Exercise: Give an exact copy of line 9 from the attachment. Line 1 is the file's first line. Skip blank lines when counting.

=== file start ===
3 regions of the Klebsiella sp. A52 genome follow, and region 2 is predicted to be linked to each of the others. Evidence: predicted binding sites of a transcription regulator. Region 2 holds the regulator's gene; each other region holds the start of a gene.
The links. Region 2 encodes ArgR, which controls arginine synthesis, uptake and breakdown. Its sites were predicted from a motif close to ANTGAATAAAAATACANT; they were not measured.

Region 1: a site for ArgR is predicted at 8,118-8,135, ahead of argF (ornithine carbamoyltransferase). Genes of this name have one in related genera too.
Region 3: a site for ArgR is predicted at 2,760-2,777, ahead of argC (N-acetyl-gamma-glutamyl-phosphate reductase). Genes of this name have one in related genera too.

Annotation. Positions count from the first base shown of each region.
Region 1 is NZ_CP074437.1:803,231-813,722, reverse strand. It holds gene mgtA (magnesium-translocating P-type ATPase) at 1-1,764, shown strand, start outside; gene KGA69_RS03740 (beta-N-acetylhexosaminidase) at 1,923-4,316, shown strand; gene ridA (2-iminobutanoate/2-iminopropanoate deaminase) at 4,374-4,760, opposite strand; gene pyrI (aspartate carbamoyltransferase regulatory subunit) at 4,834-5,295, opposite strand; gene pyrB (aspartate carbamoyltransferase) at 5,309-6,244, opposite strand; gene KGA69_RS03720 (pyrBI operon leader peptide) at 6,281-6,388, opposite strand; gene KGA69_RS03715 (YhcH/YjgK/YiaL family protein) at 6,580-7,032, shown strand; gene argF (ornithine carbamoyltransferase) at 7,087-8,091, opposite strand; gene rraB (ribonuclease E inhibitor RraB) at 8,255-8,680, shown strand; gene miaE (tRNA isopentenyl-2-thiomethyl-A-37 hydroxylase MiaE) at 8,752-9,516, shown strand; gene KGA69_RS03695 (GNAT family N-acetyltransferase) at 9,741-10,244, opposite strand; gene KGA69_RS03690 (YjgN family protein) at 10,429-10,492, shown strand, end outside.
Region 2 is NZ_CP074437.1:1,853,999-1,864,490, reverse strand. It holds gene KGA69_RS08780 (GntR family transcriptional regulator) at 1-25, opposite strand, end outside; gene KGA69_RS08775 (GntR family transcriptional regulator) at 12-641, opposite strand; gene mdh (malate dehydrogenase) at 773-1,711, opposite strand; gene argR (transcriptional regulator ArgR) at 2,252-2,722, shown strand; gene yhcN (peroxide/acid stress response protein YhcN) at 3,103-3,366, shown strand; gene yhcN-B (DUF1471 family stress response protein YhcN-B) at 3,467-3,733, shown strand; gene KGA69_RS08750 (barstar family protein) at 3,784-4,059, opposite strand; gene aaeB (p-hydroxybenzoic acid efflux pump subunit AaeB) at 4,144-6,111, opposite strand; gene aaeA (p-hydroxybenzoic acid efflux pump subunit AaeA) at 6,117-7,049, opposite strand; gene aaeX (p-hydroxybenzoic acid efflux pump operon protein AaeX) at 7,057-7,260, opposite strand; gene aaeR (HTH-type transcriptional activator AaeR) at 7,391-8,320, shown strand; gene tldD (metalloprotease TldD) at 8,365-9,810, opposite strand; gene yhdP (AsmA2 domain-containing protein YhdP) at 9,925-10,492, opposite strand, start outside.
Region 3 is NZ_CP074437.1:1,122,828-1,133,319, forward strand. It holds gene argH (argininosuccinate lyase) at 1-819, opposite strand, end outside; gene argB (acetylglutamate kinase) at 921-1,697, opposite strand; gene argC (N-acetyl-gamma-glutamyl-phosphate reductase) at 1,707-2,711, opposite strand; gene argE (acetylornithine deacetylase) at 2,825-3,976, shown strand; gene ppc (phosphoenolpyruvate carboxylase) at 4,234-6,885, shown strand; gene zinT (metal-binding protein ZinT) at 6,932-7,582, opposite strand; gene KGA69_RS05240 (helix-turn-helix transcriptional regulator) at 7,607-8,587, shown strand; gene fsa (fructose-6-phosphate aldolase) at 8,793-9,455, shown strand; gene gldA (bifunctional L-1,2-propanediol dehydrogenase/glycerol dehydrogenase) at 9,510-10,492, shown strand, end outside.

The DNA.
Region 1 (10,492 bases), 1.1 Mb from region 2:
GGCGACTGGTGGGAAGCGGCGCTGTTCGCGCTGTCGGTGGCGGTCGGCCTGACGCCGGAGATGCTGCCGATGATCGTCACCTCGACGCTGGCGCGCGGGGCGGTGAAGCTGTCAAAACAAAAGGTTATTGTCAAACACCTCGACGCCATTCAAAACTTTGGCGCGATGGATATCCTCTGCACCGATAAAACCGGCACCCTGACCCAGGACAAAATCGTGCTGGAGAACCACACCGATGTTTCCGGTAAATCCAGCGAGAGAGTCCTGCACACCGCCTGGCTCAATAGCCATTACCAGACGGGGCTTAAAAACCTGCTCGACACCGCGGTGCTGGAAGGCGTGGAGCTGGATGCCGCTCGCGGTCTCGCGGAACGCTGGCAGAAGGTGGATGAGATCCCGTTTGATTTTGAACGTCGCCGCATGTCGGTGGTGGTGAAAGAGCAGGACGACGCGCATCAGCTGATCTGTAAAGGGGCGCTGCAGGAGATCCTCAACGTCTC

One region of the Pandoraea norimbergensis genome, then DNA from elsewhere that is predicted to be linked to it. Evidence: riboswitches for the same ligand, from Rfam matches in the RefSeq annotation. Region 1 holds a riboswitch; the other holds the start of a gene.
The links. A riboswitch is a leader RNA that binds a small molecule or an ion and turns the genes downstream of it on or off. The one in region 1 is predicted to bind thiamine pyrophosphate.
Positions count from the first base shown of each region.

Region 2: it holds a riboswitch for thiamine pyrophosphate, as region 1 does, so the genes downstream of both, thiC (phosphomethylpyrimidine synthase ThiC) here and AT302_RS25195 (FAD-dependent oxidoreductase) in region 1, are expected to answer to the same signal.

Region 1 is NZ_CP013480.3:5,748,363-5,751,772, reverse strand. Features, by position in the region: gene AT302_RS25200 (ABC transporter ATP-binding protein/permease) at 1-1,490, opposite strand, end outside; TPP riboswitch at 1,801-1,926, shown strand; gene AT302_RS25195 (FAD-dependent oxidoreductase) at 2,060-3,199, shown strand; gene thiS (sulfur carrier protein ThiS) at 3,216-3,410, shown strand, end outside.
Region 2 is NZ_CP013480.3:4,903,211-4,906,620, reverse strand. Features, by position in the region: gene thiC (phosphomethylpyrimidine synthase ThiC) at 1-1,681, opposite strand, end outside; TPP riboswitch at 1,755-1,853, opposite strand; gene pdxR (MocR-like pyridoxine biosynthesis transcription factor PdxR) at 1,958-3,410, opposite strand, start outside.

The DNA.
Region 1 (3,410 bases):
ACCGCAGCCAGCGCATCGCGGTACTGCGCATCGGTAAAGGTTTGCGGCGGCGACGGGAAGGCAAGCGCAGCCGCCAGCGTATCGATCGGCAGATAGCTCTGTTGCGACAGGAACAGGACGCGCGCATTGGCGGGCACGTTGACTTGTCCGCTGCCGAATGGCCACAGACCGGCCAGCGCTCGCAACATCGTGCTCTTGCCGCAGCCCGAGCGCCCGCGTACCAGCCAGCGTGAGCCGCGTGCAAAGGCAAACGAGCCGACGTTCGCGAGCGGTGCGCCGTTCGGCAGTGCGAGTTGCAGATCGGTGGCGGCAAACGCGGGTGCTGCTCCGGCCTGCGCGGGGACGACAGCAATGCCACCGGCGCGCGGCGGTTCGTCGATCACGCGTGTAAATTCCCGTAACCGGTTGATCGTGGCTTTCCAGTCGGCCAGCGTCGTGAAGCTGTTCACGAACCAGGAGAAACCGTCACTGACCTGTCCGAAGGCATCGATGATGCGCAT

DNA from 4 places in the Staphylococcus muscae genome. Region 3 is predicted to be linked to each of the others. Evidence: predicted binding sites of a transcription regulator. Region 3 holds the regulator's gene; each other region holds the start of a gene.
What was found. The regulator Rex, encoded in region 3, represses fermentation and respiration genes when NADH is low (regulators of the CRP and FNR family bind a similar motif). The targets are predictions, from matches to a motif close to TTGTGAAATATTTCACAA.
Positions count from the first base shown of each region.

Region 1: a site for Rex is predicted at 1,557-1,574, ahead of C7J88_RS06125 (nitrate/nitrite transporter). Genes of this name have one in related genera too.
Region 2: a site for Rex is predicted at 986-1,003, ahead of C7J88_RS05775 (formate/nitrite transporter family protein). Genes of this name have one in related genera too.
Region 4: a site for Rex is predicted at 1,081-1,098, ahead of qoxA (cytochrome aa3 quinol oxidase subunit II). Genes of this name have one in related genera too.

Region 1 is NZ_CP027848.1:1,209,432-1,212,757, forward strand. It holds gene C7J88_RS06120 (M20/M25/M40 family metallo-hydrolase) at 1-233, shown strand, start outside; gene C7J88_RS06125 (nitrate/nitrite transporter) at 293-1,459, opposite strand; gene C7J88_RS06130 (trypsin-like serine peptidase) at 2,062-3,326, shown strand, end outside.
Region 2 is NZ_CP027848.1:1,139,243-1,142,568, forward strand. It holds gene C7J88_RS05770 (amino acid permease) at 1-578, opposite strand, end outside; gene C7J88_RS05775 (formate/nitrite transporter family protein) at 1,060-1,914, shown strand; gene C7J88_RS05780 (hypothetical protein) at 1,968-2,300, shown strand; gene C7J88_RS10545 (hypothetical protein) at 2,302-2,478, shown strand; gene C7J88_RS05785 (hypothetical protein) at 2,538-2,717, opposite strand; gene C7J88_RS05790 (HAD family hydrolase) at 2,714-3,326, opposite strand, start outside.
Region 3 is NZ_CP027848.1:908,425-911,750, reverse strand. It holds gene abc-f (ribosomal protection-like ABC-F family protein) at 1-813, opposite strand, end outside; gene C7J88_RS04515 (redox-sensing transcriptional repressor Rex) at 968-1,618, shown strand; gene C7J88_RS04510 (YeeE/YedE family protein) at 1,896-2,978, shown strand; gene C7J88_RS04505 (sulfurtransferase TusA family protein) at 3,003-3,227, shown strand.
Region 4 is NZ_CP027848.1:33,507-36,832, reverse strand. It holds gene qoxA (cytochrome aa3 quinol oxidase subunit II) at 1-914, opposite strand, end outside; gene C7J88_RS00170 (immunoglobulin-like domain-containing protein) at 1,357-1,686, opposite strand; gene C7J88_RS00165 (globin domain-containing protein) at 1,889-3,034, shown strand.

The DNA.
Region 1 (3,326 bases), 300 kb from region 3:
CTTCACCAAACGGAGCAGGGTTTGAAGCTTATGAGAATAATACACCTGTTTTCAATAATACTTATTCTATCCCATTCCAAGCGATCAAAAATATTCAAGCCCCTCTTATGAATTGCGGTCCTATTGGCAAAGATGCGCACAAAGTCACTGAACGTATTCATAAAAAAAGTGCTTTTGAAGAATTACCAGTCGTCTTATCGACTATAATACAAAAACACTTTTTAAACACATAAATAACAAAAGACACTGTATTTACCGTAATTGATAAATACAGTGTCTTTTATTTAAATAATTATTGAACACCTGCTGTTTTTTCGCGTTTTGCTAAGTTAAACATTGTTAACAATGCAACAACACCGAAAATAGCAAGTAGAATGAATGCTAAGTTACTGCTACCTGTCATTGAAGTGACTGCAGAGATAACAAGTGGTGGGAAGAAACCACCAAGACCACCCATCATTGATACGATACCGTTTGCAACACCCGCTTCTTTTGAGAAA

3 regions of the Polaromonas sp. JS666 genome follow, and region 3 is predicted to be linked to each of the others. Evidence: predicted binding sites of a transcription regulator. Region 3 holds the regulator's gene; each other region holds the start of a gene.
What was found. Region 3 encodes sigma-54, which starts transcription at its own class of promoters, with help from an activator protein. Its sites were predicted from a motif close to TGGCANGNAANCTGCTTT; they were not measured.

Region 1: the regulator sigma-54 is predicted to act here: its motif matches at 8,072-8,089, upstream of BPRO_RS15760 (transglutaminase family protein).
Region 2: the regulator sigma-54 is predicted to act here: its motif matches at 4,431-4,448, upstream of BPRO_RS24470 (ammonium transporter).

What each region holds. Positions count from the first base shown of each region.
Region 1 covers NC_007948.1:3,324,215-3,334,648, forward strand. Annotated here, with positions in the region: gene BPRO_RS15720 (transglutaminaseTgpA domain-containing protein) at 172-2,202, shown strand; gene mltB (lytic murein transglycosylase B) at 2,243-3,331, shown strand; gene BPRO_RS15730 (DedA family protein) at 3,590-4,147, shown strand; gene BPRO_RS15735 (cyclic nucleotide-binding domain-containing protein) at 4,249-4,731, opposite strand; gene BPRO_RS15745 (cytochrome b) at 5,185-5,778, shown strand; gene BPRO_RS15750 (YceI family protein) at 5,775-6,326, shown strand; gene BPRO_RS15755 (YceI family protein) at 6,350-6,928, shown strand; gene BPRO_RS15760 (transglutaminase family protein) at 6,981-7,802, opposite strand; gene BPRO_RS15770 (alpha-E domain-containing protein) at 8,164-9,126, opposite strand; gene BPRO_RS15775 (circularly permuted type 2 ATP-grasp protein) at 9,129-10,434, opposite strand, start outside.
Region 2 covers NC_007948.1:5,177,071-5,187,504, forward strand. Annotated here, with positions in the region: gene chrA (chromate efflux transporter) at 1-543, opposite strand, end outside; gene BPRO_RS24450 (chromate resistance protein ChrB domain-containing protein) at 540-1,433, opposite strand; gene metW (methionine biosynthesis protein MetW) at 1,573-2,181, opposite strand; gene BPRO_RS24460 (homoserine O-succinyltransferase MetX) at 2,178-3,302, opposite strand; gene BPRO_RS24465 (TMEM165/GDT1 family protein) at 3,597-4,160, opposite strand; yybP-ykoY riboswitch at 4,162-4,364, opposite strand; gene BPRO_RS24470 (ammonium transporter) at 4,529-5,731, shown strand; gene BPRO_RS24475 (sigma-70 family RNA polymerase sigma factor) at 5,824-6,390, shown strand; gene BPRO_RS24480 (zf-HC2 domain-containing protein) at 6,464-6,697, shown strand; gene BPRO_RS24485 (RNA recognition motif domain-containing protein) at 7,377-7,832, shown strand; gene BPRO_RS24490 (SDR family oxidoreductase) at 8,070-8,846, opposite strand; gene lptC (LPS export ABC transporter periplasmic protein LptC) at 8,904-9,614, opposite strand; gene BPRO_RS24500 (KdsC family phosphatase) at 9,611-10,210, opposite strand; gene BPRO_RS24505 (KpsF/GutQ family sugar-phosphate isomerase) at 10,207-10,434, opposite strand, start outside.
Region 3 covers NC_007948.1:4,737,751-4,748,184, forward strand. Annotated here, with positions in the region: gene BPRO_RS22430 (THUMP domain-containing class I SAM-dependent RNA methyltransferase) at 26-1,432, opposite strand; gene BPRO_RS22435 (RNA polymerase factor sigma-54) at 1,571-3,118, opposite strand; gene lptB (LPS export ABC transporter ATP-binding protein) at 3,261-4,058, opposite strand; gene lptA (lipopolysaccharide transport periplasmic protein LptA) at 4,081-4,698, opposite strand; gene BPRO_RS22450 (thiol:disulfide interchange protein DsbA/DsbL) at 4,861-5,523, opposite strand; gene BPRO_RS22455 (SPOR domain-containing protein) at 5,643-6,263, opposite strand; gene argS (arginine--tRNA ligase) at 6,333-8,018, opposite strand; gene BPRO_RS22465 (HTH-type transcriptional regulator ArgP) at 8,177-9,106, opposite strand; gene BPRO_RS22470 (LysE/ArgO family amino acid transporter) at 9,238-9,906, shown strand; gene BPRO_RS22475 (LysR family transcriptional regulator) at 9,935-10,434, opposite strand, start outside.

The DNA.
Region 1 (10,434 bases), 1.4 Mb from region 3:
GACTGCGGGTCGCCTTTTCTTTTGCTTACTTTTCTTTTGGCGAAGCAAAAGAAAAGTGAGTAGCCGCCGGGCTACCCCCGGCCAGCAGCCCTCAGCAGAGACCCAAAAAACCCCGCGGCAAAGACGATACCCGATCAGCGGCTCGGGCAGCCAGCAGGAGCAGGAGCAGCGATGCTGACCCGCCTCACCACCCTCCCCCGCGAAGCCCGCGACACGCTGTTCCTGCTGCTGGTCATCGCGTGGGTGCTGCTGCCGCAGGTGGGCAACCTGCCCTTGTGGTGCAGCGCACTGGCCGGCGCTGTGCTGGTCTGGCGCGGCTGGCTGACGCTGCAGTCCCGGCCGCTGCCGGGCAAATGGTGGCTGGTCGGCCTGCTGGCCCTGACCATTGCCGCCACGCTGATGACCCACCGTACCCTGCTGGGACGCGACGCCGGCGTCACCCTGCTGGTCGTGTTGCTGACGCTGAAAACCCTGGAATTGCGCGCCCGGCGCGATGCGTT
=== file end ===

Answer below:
The DNA.